Greening your spaces
Today we have a guest post from our Environmental Queen at Brown Paper Tickets, Erika Harder. She has been working hard to find all of the ways our company can be more environmentally friendly. Here she shares some more ideas on how to reduce, reuse and recycle, at Brown Paper Tickets, that will hopefully give you some new ideas on how to green your own spaces. Here are her tips:
- Just like greening your home, the first thing to do is identify the waste in your space. Paper is a big thing. Every week, the checks we cut for our producers generate a lot of “stub” paper that we keep in the office. We try to use it as scrap paper for jotting down call notes, but we don’t keep up with the supply. Currently, we have been thinking about donating our excess to a school as to not waste it.
- Our ticket stock, check envelopes, and checks all come in boxes that would be great for home organization.
- Lights are another thing – we had the fluorescent ceiling lights in one of our buildings upgraded a few months ago from the “old, bulky, inefficient” tubes to the newer, more compact and efficient tubes. The City of Seattle offers some sort of rebate for upgrades like that right now, and I expect (or I hope to see!) more incentive programs run by municipal agencies to promote energy efficiency in the future – I know there are currently several across the country.
- Another thing to look at is water usage. Think about replacing faucets and toilets with low-flow options. There are some really groovy water pump systems that will divert your barely-used sink water into the toilet tank instead of refilling the toilet with potable water each time. Other uses include watering the flowerbeds and such.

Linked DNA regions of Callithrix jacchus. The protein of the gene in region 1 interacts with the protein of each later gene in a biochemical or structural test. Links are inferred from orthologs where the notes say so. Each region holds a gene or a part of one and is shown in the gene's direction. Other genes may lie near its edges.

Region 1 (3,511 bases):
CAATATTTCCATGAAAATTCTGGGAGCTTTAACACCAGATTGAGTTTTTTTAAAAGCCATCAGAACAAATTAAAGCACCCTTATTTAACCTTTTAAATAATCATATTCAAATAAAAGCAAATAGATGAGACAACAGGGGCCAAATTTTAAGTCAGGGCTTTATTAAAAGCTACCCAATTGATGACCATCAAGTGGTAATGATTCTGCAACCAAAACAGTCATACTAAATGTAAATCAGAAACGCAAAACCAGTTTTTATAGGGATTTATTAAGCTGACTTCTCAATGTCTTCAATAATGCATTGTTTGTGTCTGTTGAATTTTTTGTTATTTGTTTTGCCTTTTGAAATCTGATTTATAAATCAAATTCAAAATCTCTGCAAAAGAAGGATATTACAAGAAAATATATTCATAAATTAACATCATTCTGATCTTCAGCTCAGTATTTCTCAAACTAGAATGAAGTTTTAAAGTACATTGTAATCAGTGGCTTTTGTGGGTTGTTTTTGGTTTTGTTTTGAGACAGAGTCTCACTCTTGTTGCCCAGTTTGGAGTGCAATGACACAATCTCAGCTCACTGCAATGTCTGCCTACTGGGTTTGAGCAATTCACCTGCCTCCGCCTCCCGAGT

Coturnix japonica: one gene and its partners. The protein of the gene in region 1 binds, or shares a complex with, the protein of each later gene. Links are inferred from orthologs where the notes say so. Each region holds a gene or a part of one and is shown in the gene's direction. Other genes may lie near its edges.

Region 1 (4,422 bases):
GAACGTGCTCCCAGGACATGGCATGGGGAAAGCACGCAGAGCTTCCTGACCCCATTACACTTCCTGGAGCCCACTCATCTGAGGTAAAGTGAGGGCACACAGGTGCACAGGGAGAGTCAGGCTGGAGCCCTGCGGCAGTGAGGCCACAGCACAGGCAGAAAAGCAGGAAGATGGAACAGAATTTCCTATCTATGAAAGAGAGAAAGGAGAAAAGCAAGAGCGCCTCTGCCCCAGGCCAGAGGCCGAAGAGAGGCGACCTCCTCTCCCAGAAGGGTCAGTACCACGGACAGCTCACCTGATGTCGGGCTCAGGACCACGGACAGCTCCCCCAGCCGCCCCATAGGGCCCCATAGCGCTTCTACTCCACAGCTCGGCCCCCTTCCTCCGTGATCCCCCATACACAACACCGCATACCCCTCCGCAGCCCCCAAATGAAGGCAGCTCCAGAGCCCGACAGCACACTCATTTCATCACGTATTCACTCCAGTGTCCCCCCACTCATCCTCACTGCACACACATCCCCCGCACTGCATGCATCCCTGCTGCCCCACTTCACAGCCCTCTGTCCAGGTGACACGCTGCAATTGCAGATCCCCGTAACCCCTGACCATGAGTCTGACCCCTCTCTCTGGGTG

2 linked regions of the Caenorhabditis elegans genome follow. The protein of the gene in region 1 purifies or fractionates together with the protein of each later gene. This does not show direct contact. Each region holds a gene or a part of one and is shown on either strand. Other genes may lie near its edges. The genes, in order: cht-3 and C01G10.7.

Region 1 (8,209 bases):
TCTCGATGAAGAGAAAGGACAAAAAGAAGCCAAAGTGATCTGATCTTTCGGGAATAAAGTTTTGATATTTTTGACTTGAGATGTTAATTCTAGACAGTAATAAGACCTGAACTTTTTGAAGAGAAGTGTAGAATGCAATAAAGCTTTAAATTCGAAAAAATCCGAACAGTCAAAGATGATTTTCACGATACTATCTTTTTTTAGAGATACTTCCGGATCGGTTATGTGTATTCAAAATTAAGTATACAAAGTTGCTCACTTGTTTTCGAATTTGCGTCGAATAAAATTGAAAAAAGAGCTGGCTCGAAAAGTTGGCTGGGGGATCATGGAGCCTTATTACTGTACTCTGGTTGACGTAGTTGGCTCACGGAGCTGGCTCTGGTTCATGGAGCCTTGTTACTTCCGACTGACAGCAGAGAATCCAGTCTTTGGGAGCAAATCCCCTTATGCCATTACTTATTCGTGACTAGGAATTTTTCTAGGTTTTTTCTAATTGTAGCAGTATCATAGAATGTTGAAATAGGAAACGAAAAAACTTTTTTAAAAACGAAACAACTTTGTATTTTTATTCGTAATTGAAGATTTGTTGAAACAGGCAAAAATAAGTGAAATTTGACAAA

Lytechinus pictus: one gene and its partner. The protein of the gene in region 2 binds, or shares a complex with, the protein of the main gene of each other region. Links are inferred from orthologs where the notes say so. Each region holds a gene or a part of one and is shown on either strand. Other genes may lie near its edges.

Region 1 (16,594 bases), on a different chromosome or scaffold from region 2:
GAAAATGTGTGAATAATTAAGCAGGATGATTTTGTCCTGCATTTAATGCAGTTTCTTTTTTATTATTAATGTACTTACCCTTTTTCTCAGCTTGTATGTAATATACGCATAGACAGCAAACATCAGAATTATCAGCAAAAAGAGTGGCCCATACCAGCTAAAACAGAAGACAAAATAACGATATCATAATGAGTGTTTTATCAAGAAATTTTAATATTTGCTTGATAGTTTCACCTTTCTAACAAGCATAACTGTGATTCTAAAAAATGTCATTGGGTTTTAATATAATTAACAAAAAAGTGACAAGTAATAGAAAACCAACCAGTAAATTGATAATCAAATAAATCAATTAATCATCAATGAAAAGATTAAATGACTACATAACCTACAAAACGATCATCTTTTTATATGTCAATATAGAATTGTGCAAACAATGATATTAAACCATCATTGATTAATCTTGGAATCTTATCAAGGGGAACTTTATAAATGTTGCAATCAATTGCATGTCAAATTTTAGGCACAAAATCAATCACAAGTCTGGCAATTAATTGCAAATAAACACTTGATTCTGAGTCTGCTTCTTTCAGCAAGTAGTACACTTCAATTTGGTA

- I wish we could replace paper towels with real towels, but that may be too much of a stretch/health hazard unless someone really commits to doing the laundry. Some of the decisions that we make on an “institutional” level do have to take public health into consideration.
- Pens and post-it notes are another peeve of mine, but I haven’t figured out a reasonable alternative just yet. Any ideas? I’d love to hear them!
- Currently, I am taking “donations” of used athletic shoes and blue jeans for Nike Re-use-A-Shoe and www.cottonfrombluetogreen.org and I’m working on setting–up a battery and light bulb return station.
- We’re in Seattle, so much of our electricity comes from renewable sources. It would still be fun to have solar or wind power generators on the roof and see if we get any additional savings from harnessing our own renewable energy.
- Another tricky area is controlling building temperature. Make sure the office thermostats are set to reasonable levels, so the AC isn’t running in winter or the heat isn’t stifling everyone. This can be difficult because everyone has a different preferred temperature and not everyone is willing to bring a sweater if it’s going to be a little colder than they like.
- The biggest challenge for some of these improvements is persuading rather than forcing co-workers to embrace a different way of doing things. I like Colin Beavin’s “no impact guide” – it nicely lays out some reasonable “phases” for waste reduction and gives you the opportunity to amp up if you want to go nuts in your home. His website is http://noimpactman.typepad.com/. I really like his point about becoming aware of what items you are throwing away and then thinking about whether they were even necessary in the first place. There is so much disposable stuff in our lives that isn’t really making our lives better in any way, rather just filling up landfills. Crazy idea.
Thank you, Erika, for all of your great ideas and tips!
What are you doing to green your space? Leave a comment, I’d love to hear!